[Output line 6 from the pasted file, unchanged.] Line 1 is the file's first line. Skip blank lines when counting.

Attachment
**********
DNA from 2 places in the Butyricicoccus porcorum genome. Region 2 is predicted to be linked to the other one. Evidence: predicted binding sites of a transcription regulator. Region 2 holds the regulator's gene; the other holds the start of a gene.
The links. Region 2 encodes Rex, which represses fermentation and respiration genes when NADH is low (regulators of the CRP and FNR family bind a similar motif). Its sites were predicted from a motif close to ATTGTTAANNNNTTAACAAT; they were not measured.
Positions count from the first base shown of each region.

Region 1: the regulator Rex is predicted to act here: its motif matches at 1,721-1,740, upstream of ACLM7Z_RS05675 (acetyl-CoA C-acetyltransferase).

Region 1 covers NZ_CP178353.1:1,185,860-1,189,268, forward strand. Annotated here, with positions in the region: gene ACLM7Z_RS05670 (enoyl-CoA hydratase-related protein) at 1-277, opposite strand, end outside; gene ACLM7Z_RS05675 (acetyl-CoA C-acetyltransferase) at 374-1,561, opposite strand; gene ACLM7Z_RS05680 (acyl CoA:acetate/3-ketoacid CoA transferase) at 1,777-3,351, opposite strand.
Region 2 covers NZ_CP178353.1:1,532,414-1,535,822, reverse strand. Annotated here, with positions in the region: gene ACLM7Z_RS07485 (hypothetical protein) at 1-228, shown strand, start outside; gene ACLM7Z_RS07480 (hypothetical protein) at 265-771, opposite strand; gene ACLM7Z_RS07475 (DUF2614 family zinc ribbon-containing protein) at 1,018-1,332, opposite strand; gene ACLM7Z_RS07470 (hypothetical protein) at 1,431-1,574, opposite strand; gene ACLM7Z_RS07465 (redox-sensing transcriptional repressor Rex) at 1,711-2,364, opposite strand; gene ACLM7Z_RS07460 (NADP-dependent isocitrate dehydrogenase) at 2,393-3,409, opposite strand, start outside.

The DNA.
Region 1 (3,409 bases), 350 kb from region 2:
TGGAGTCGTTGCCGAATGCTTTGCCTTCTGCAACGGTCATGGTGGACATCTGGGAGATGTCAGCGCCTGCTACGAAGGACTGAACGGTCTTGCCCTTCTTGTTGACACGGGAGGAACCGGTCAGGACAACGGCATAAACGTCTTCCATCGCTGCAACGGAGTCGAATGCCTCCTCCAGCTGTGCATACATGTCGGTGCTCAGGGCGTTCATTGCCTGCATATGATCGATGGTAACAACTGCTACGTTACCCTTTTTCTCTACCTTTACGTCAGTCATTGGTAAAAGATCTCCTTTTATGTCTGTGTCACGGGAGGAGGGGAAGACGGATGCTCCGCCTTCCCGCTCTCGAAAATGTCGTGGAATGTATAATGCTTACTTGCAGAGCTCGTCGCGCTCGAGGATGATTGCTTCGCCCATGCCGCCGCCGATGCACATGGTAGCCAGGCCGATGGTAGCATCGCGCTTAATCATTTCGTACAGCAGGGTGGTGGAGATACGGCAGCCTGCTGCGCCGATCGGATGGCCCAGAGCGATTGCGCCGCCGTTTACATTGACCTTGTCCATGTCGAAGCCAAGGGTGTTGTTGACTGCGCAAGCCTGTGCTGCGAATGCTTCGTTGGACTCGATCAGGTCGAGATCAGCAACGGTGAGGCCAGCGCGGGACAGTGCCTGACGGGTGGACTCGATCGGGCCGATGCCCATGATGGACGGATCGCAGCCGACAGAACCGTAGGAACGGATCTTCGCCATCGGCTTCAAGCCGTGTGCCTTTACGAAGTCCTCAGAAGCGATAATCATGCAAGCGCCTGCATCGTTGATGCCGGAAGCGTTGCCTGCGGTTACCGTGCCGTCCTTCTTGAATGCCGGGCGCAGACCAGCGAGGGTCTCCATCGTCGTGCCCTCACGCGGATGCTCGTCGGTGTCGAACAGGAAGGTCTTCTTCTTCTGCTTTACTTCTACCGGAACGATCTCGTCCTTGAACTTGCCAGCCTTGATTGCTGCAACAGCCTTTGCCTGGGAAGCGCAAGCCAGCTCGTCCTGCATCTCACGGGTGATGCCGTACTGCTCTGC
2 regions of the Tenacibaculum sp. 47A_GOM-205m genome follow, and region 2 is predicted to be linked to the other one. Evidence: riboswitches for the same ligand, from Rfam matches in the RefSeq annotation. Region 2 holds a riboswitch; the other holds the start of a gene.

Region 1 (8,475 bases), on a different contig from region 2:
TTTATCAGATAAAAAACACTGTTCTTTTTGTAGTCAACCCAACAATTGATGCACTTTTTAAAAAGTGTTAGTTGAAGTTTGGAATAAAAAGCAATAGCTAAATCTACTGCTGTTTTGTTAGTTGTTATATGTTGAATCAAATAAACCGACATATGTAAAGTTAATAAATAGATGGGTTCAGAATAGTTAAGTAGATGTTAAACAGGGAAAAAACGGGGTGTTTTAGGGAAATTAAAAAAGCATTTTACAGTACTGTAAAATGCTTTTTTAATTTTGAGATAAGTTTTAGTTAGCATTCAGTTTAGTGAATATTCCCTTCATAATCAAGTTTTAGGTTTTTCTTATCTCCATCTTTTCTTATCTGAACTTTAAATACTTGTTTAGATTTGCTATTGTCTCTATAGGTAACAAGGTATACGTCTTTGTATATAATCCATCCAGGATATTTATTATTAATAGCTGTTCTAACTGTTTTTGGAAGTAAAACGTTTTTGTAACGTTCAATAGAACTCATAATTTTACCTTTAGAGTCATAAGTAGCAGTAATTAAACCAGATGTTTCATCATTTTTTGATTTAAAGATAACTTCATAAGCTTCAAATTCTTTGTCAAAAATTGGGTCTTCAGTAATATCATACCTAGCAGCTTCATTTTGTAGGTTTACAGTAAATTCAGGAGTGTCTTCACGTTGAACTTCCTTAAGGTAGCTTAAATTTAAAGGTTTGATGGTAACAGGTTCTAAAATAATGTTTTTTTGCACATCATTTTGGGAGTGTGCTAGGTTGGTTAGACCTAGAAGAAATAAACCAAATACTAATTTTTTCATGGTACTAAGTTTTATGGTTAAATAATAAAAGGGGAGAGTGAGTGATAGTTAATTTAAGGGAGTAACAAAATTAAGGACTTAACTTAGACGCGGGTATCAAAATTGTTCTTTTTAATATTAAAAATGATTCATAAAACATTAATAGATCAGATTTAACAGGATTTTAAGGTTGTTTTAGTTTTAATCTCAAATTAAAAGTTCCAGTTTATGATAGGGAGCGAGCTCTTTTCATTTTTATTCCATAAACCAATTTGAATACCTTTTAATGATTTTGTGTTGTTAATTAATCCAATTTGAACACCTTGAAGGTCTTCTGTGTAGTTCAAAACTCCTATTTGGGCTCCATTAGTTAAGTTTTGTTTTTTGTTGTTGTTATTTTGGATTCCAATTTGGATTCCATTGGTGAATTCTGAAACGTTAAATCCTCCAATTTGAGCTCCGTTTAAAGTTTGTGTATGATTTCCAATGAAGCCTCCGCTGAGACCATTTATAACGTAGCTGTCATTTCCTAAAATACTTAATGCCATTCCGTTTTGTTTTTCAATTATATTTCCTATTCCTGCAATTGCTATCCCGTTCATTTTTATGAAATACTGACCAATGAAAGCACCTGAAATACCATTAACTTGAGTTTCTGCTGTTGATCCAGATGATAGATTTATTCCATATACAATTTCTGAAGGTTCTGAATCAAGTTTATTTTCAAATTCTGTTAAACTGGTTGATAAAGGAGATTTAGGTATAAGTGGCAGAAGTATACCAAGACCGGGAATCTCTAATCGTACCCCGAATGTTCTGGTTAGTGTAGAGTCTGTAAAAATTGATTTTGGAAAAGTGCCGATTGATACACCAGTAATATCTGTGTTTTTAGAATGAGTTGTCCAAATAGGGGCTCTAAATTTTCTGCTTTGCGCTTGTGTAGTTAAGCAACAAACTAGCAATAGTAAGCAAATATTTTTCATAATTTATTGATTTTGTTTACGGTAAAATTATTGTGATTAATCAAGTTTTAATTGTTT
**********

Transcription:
Region 2 covers NZ_CP178353.1:1,532,414-1,535,822, reverse strand. Annotated here, with positions in the region: gene ACLM7Z_RS07485 (hypothetical protein) at 1-228, shown strand, start outside; gene ACLM7Z_RS07480 (hypothetical protein) at 265-771, opposite strand; gene ACLM7Z_RS07475 (DUF2614 family zinc ribbon-containing protein) at 1,018-1,332, opposite strand; gene ACLM7Z_RS07470 (hypothetical protein) at 1,431-1,574, opposite strand; gene ACLM7Z_RS07465 (redox-sensing transcriptional repressor Rex) at 1,711-2,364, opposite strand; gene ACLM7Z_RS07460 (NADP-dependent isocitrate dehydrogenase) at 2,393-3,409, opposite strand, start outside.